Recently, the U.S. Energy Information Administration released their most recent report regarding the consumption of alternative energy in the United States. While the nation’s complete dependence on fossil fuels is readily apparent in the report, there are signs of progress as well. Nationwide, renewable energy sources accounted for over 7% of the total energy consumption. Within that 7% the main type of renewable energy that was consumed was biomass, meaning the burning of fuels produced from renewable sources such as ethanol production and biodiesel accounting for 52% of the total renewable energy consumed. The biomass sector has seen substantial growth, more than doubling its market share in the period between 2004-2008. The second leading source of renewable energy consumed was hydroelectric power which accounted for 34%. Hydroelectric energy production has remained steady (with minor fluctuations due to water levels) at between 2.2 and 3.6 quadrillion Btu/yr for about 20 years. The leading states as far as hydroelectric power generation were Washington, Oregon, New York, California, Montana and Idaho, although there was some growth in Alabama, Arkansas and New York. Since plans for the construction of new dams is limited, it can be expected that these figures will continue basically unchanged.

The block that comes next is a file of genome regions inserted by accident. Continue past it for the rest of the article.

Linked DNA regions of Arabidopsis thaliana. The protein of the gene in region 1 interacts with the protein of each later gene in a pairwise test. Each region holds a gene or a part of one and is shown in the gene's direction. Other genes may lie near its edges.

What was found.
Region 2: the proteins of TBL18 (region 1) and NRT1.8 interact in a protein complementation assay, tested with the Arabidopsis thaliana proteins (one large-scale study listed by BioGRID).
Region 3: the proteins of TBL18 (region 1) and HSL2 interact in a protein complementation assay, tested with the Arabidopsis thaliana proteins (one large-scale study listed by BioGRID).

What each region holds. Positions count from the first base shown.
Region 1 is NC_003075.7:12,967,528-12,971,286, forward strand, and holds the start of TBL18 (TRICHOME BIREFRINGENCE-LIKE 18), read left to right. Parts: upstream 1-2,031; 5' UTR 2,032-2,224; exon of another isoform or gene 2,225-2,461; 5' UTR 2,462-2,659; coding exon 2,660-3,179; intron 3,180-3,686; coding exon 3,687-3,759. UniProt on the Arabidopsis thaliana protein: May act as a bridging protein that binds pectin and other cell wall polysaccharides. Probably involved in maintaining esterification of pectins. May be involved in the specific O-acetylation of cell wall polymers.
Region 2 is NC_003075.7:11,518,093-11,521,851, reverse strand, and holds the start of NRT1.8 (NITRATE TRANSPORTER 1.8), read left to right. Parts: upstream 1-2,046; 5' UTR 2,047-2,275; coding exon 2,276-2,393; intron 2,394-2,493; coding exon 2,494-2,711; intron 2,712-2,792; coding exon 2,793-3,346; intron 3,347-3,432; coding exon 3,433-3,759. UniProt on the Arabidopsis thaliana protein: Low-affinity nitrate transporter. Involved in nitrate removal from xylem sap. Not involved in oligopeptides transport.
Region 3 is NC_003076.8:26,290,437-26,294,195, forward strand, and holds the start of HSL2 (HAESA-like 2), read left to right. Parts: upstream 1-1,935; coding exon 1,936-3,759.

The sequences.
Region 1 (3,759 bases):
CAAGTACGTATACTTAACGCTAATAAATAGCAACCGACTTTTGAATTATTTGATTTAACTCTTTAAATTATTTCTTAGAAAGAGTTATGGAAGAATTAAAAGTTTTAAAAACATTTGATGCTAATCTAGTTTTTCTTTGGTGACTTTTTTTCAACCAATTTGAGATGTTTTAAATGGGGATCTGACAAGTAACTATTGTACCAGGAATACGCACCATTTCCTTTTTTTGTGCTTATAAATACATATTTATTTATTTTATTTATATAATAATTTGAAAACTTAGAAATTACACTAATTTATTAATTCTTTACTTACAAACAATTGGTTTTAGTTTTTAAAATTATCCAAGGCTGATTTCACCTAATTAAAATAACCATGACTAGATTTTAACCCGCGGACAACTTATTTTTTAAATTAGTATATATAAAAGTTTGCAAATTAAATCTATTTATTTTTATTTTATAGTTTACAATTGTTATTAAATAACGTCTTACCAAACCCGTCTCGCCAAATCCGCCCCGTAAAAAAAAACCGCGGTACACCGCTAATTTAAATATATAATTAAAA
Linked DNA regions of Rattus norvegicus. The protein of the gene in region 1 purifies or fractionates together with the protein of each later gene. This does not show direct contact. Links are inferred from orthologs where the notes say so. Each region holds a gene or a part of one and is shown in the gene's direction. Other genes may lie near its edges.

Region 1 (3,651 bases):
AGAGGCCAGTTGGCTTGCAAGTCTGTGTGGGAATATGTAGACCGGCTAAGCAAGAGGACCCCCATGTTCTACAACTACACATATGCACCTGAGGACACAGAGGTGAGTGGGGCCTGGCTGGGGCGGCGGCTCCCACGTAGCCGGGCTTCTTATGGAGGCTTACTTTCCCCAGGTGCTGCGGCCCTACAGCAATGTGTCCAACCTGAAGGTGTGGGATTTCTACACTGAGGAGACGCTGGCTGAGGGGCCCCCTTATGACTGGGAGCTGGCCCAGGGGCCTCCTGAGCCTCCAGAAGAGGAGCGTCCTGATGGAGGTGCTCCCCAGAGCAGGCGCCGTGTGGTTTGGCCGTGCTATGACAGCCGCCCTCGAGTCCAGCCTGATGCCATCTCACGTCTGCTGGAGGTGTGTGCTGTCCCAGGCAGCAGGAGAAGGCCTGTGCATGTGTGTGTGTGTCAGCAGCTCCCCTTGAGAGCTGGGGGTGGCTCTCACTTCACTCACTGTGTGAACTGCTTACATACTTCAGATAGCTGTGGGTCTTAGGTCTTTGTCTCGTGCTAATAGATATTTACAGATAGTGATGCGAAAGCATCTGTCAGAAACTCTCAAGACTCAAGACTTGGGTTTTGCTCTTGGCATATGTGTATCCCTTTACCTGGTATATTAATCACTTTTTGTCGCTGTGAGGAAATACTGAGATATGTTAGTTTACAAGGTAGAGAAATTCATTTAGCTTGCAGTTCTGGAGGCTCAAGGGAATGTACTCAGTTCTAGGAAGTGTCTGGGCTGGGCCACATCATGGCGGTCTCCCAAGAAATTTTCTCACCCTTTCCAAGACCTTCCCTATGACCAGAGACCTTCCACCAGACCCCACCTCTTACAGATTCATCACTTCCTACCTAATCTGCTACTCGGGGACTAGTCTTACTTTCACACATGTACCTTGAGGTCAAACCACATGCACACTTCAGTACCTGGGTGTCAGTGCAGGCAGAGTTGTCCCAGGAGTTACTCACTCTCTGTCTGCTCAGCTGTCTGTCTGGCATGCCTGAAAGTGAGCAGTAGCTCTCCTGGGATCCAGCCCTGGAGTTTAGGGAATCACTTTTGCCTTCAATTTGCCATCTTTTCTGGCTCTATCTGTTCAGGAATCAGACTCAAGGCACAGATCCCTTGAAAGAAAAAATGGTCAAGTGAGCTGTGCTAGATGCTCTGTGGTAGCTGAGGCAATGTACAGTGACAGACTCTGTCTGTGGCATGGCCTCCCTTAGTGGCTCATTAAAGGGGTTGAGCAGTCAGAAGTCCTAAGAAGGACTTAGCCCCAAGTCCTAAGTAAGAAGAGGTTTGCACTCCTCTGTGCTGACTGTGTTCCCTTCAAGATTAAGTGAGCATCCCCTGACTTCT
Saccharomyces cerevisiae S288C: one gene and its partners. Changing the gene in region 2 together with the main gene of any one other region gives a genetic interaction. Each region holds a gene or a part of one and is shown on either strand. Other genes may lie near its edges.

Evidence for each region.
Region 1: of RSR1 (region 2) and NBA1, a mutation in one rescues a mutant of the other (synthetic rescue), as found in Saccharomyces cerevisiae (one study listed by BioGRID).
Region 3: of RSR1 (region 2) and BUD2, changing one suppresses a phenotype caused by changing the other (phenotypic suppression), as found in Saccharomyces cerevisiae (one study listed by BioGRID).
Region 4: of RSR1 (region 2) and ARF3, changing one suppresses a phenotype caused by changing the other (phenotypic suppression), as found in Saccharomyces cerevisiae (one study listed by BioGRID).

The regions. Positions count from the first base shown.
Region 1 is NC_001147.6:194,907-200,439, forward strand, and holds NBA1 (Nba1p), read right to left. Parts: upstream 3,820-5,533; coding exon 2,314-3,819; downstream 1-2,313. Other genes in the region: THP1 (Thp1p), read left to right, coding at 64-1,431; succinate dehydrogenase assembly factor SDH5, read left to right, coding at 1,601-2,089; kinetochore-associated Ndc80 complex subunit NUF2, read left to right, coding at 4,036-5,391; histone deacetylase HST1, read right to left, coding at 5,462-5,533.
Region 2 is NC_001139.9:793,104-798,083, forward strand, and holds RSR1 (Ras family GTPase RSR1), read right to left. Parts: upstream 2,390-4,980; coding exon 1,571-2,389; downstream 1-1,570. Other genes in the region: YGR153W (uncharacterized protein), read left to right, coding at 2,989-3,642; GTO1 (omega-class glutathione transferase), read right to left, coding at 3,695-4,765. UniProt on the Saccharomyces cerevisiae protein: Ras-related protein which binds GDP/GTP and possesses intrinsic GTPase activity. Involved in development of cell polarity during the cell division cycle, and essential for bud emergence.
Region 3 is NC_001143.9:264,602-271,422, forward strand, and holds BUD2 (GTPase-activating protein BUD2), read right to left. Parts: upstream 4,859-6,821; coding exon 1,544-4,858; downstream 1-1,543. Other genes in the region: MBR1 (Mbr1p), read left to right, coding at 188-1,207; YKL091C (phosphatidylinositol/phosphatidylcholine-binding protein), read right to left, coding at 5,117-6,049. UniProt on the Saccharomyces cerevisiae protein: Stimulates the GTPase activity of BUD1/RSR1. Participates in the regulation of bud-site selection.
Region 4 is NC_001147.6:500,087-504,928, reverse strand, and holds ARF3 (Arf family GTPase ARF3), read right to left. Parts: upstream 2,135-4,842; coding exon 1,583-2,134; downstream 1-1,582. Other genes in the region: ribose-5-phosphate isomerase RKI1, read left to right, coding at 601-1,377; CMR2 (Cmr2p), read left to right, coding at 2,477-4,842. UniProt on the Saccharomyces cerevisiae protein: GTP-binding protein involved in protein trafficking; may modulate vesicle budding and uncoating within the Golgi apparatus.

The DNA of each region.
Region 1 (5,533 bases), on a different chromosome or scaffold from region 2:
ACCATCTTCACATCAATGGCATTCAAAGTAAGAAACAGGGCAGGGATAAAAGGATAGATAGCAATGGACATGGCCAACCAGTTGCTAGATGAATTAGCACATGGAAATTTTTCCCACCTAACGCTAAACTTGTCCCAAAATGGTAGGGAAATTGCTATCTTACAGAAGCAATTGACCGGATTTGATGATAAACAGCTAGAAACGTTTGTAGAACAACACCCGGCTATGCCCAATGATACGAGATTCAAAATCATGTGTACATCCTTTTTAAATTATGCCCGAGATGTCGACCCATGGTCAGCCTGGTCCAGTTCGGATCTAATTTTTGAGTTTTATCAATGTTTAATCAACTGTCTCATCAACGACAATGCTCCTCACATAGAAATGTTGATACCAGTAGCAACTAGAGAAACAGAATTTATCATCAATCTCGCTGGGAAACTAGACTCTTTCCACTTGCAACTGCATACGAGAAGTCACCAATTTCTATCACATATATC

However, many other sectors of renewable energy production saw considerable growth. Electricity production from wind saw 5-fold growth from 2004 to 2008 and 61% year-to year between 2007 and 2008. This is due mainly to significant incentives put into place for wind energy production via heavy government subsidies of the sector. Wind energy projects in California, Kansas, Wyoming, Texas, Iowa and Colorado accounted for much of the growth during this period. By the end of 2008, there were 7 states producing at least 1,000 MW of power from wind turbines. Increases in different sectors of renewable energy included the use of geothermal and solar/PV in California and Nevada. California continued to lead the field of renewable energy production nationwide, with active projects in all renewable energy sectors.
While renewable energy accounted for 7% of the total energy consumed in the United States during 2008, it accounted for 9.3% of electricity generation. This difference is due mostly to the consumption of petroleum to power motor vehicles, where a lesser share of renewable sources were utilized. That figure is up from 8% in 2004 representing a 16% increase.
All in all, it seems that renewable energy production is on the rise nationwide. Many states have committed to renewable energy goals, generally striving for about 20% generation capacity by 2020. If growth continues in renewable energy at the present rate, that figure should be well within reach.